Tunisia Islamist party rejects gov't dissolution
TUNIS, Tunisia (AP) -- The Islamist party dominating Tunisia's ruling coalition on Thursday rejected its own prime minister's decision to form a non-partisan technocratic government to try to appease critics, signaling that the political crisis brought on by the assassination of a prominent leftist politician is far from over.
The announcement by Ennahda throws into question efforts to resolve one of the worst crises Tunisia has faced since its revolution two years ago and makes plain that there are divisions not just between the government and the opposition, but within the ruling party itself.
The country's main labor union also declared a general strike for Friday over the assassination, a provocative move that will shut the country down and is expected to inflame tensions in a country already on edge after Chokri Belaid, a fierce government critic, was shot several times in his car just outside his home Wednesday morning by unknown assailants.
Demonstrations erupted Wednesday around the country and had to be quelled by tear gas. Though the capital, Tunis, was quiet Thursday amid cold weather and a heavy downpour, the country's Radio Mosaique reported full-scale riots in the southern mining city of Gafsa, where Belaid's Popular Front coalition of leftist parties has a great deal of support.
Tunisia had been seen as a model after its people ousted dictator Zine El Abidine Ben Ali and kicked off the Arab Spring, but political violence and allegations of government negligence have dimmed hopes. The new crisis has raised fears it may not be an exception to the turmoil in the region.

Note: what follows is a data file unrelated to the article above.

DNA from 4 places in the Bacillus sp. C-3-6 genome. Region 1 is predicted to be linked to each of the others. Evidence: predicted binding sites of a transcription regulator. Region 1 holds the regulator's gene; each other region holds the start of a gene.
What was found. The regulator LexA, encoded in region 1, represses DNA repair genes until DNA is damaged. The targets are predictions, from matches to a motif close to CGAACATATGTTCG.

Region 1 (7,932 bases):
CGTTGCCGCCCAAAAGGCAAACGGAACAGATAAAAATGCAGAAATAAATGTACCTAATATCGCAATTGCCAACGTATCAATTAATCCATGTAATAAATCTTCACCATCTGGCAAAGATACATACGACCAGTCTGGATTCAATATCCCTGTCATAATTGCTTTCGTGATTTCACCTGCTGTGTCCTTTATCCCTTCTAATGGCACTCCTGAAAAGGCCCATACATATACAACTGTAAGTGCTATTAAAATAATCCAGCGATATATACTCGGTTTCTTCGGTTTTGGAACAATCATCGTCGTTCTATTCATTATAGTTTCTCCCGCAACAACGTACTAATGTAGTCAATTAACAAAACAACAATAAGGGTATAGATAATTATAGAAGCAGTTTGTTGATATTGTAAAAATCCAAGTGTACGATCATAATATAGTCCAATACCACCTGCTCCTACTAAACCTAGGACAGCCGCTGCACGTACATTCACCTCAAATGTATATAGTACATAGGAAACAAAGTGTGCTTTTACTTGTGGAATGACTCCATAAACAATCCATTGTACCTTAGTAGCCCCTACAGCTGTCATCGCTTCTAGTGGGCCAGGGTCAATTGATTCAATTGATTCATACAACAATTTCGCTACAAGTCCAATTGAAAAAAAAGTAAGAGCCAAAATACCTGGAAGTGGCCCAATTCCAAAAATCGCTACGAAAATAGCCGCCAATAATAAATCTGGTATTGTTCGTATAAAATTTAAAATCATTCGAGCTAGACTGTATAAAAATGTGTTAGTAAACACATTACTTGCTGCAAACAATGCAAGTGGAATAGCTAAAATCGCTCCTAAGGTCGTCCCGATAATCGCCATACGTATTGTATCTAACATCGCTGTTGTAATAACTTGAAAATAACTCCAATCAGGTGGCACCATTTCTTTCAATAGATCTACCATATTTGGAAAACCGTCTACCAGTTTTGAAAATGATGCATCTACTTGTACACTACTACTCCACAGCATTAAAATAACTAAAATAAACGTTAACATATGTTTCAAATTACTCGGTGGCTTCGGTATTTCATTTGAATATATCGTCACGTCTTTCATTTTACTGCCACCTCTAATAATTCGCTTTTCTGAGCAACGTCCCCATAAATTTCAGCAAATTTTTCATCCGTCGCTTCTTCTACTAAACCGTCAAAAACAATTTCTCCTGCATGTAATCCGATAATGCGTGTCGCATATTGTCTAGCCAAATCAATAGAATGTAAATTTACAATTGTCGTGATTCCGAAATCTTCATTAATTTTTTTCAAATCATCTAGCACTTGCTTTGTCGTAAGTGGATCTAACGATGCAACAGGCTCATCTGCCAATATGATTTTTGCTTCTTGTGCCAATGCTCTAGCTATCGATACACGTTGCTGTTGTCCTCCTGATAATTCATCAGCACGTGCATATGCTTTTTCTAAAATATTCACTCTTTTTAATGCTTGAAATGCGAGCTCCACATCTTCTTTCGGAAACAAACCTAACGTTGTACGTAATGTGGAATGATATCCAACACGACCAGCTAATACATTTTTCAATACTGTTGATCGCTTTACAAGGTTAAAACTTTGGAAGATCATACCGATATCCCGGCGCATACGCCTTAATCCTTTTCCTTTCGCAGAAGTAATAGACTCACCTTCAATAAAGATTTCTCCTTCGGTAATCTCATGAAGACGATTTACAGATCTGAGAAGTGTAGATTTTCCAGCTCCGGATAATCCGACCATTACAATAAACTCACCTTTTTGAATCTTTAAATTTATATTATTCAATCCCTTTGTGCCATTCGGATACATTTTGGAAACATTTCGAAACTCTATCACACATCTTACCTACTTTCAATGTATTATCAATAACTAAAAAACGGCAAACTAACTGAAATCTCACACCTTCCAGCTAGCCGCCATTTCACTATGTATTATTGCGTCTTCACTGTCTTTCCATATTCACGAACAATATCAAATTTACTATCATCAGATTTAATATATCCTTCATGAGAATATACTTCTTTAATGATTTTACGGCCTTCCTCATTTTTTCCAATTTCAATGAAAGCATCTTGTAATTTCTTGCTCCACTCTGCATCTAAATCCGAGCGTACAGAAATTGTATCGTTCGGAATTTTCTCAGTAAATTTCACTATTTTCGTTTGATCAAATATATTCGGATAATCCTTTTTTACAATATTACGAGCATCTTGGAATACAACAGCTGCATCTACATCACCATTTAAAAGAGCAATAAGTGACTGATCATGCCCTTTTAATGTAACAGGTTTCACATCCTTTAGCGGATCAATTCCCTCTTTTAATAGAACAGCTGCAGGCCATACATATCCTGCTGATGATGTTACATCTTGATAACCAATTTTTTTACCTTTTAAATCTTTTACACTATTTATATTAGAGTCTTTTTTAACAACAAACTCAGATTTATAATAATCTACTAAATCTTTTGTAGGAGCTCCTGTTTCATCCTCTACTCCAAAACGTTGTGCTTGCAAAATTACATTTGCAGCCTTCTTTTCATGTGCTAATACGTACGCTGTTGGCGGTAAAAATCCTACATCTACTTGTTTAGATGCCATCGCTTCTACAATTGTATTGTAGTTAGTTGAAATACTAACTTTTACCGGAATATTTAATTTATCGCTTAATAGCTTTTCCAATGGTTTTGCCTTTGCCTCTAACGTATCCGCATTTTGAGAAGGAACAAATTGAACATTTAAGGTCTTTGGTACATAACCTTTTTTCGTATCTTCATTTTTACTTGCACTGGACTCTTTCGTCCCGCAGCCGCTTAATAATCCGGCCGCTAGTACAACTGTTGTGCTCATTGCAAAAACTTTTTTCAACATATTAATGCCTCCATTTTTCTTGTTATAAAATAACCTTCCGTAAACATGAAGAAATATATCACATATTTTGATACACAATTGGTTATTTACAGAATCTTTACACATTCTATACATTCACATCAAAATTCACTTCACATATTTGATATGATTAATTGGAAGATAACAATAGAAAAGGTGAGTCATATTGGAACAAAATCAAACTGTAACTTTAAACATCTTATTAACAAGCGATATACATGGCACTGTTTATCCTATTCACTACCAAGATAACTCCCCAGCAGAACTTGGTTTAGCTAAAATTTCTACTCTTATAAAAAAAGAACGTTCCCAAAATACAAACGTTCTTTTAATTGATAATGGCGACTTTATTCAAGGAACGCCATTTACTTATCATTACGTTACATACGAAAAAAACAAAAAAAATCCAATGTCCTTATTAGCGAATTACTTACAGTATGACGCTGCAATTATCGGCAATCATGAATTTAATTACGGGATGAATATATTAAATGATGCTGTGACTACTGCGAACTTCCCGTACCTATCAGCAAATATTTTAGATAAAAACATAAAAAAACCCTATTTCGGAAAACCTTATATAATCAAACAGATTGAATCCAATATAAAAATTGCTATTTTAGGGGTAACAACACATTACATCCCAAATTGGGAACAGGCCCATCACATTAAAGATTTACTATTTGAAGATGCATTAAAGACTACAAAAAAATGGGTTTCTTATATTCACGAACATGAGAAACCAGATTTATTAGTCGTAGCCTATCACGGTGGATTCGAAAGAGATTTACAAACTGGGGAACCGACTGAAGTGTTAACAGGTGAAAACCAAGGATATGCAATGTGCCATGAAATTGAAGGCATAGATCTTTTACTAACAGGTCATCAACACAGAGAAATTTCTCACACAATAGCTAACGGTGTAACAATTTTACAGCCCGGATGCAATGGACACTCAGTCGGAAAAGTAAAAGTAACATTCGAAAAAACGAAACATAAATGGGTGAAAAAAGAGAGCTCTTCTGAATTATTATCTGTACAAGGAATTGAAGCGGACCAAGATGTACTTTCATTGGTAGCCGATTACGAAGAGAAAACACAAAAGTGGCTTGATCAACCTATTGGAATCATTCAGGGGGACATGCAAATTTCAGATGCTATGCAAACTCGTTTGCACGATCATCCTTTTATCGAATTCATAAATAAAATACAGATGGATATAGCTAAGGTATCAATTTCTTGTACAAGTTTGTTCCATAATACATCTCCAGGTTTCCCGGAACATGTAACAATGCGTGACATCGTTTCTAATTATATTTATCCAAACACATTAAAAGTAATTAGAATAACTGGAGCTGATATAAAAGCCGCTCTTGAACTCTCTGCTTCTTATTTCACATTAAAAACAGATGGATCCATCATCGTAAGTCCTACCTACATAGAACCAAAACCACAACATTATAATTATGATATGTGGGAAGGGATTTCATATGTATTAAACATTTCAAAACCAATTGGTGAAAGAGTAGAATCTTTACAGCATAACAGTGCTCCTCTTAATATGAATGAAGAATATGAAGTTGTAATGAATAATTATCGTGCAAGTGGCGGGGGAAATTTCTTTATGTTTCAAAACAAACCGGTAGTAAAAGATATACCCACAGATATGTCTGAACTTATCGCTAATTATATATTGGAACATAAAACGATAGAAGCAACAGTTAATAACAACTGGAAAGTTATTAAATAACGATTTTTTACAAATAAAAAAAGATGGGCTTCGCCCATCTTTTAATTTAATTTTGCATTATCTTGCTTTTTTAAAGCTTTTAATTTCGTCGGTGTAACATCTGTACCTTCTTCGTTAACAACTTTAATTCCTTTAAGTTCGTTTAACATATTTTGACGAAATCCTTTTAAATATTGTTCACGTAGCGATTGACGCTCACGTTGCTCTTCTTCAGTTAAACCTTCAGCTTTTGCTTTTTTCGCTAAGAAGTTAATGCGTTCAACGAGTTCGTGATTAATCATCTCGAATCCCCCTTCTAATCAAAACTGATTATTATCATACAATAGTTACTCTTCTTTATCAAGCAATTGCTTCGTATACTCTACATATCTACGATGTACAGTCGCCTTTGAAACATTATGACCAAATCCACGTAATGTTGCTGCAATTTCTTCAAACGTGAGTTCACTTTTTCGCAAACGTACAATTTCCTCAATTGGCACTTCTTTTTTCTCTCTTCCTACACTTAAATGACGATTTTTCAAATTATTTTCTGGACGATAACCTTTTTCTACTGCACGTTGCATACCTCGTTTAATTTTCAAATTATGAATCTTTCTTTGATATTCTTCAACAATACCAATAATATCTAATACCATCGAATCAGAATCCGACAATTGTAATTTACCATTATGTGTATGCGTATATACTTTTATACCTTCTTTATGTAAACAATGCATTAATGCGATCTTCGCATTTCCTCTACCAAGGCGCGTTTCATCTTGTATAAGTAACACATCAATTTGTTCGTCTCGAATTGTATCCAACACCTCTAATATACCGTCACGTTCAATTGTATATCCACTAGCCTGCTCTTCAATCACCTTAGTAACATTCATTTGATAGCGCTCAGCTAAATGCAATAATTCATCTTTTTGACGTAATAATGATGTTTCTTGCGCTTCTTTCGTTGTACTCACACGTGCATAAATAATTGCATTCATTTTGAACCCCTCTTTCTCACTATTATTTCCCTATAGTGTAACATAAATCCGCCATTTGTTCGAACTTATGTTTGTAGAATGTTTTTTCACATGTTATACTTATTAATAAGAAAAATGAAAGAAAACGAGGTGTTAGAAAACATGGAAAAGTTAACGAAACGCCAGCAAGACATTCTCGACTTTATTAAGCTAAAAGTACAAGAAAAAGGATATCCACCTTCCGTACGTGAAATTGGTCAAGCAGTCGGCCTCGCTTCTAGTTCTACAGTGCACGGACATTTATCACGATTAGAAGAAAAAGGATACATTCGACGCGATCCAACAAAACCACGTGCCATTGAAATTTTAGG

Ennahda was long repressed by Ben Ali, but after his overthrow in January 2011, the well-organized movement dominated subsequent elections and now rules in coalition with two secular parties. Relations between the government and the opposition had deteriorated in recent months and talks over a government reshuffle had gone nowhere until the crisis. Meanwhile, critics like Belaid had accused the government of employing thugs to attack meetings of the opposition.
Prime Minister Hamadi Jebali announced late Wednesday that he would dissolve the government and form a new one of technocrats to manage the country until elections, giving in to the longstanding opposition demand in a widely welcomed move.
On Thursday, however, the vice president of Ennahda, Abdel-Hamid Jelassi, said the party disagreed with the move, throwing the political future of the country into question once more.
Jelassi, according to Ennahda's website, said the country still needed political figures to run it and suggested returning to the long-running talks with other parties to expand the government. He added that the party was not informed of the prime minister's move before it happened.
Belaid's family and associates blame the Ennahda Party for complicity in the assassination, and other opposition figures have claimed there is a list of potential targets.
In an autopsy attended by the country's chief prosecutor Wednesday night, the coroner removed three bullets from Belaid's body as well as pieces of glass from the car window that the gunmen shot him through.
There has been no information about the identity of the killers.
Opposition parties had hailed Jebali's initiative as a courageous decision. The year-old government has often been criticized for being unable to tackle the country's problems, chief among them high unemployment and an economy battered by Europe's financial crisis and too few tourists.
"It's a recognition of the need to totally change the government which is incapable of running the country," said Taieb Baccouche, secretary general of the right-of-center Nida Tunis (Tunisia's Call) party, one of the main opposition parties. "There has to be immediate consultation between all the parties involved to avoid unilateral decisions."
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